- Your Anti-Ad can be in the form of a static image (e.g. a magazine or newspaper ad), a video ad (like you’d see on Youtube or online somewhere), or an auditory ad (like you’d hear on the radio or when streaming music or a podcast).
- Share your anti-ad with 3 people you know and record their comments and reactions.
What to watch out for:
- There are companies out there that are truly trying positive examples. But there are also companies trying really hard to make it sound like they’re doing the right thing. It can be tricky to tell the difference. Use your own logic (are they being reasonable?) and look for company transparency (how much info they share).
- Some companies are starting to put out environmental reports to share what they are doing to reduce their environmental impact. While this is a great step forward, these reports are often polished until they are shinier than reality. Companies will easily share what they’re doing well, but you’ll need to read the fine print, and read between the lines (what’s not written down) to figure out what they need to improve on.
- By all means, share your anti-ad with your family and friends so they become educated about the product you researched. But, if you put it up online for the public to see, make sure that your information is correct and cited. If you use it to address a company that makes the product you researched, be polite in your correspondence.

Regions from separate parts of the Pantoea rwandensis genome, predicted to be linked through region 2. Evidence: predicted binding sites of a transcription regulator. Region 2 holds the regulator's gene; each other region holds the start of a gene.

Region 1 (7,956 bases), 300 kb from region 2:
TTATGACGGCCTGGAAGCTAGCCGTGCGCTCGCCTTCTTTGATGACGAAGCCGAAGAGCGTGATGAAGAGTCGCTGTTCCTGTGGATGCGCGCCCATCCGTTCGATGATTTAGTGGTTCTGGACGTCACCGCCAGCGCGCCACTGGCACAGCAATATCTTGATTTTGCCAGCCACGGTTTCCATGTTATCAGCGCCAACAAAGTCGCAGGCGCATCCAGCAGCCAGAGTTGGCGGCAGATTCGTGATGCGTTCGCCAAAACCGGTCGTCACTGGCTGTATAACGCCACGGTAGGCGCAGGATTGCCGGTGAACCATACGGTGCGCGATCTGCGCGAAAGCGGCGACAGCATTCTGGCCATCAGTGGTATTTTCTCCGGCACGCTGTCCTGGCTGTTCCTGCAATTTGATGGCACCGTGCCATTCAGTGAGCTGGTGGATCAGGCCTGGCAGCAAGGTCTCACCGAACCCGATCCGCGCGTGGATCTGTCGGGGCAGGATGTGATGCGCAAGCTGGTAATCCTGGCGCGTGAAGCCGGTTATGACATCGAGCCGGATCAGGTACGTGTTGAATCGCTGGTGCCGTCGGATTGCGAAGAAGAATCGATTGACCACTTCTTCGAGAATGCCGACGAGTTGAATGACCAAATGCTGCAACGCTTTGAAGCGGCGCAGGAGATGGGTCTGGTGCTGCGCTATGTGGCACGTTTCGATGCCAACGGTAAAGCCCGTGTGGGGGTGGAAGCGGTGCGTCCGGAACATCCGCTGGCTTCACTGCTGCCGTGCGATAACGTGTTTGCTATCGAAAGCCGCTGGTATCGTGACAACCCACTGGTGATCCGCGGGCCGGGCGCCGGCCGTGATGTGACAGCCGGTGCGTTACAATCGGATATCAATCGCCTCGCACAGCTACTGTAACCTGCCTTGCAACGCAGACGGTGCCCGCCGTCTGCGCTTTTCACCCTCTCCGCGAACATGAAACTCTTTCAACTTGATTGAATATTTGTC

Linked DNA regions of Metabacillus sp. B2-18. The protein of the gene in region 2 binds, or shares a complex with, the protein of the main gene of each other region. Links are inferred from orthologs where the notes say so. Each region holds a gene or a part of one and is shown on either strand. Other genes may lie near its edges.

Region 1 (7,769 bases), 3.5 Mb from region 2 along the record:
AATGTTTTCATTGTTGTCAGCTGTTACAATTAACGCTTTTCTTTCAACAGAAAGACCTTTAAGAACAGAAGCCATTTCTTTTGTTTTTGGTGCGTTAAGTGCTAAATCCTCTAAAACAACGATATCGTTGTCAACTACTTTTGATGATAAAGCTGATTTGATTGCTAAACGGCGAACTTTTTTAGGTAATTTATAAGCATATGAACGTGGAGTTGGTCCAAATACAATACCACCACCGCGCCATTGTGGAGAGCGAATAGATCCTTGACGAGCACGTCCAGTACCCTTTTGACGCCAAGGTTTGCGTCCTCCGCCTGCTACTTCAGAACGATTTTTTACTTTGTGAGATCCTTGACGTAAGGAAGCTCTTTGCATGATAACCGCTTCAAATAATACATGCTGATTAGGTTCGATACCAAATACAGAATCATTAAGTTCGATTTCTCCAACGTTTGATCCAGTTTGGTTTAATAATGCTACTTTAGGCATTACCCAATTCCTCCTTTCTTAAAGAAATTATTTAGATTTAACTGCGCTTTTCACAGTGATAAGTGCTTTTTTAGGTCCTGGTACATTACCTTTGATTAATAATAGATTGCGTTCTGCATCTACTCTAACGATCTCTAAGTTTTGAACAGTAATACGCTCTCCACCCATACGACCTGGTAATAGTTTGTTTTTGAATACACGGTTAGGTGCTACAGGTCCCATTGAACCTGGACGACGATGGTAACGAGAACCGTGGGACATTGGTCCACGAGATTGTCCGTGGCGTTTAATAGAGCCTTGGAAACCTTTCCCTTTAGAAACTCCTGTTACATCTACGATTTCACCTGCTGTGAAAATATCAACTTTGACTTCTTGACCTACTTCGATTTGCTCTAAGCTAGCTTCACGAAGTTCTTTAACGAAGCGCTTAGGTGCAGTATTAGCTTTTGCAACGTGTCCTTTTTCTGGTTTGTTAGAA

- To do this assignment, you’ll need to do some research. Information about how products are made and the negative side of the story is especially hard to find. When doing your research try narrowing in on specific questions or specific materials, rather than trying a general search. Keep brand names out of your search, companies will make sure their brand isn’t associated with anything negative if they can help it. Look for studies done on certain industries (like cotton agriculture, mining, e-waste etc), but know that you can’t assume that what you find out applies to every company in that industry.
- Products are produced using a long supply chain. Learn about what the supply chain looks like and what the problems with it are in this video. Take notes to include in your anti-ad.
- Check out this video by Beautycounter that illuminates some of the negative externalities associated with one of the ingredients used in their makeup products – mica.
Track your contribution to solving plastic pollution:
To submit your work and get recognized for your contribution to the movement, complete the form below. If we approve your submission, you’ll be awarded 5 Action Hours.
Where to next?
Explore the lessons and actions that build off this one to continue on your journey to address the plastic problem!
Be a Greenwashing Detective
Learn about a strategy companies use to maximize profit through deceiving marketing.
Signal the Alarm on Planned Obsolescence
Dig into a strategy companies use to maximize profit by creating waste.